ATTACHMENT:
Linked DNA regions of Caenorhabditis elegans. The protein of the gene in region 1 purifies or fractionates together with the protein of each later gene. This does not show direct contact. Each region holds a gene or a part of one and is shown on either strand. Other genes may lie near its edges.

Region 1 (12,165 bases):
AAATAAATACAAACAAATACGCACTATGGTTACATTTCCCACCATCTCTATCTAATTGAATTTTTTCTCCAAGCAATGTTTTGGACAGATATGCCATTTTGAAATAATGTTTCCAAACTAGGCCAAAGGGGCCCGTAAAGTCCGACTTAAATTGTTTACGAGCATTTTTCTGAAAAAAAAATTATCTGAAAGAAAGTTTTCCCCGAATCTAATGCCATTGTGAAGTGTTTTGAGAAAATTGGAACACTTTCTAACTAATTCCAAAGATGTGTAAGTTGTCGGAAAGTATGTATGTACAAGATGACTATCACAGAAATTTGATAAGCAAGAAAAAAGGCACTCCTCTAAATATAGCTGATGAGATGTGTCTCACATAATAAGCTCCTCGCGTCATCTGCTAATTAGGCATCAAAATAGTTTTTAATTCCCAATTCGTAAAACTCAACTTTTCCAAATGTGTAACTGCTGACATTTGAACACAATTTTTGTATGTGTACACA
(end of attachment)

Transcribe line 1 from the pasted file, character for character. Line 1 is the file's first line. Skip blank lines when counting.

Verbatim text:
Linked DNA regions of Caenorhabditis elegans. The protein of the gene in region 1 purifies or fractionates together with the protein of each later gene. This does not show direct contact. Each region holds a gene or a part of one and is shown on either strand. Other genes may lie near its edges.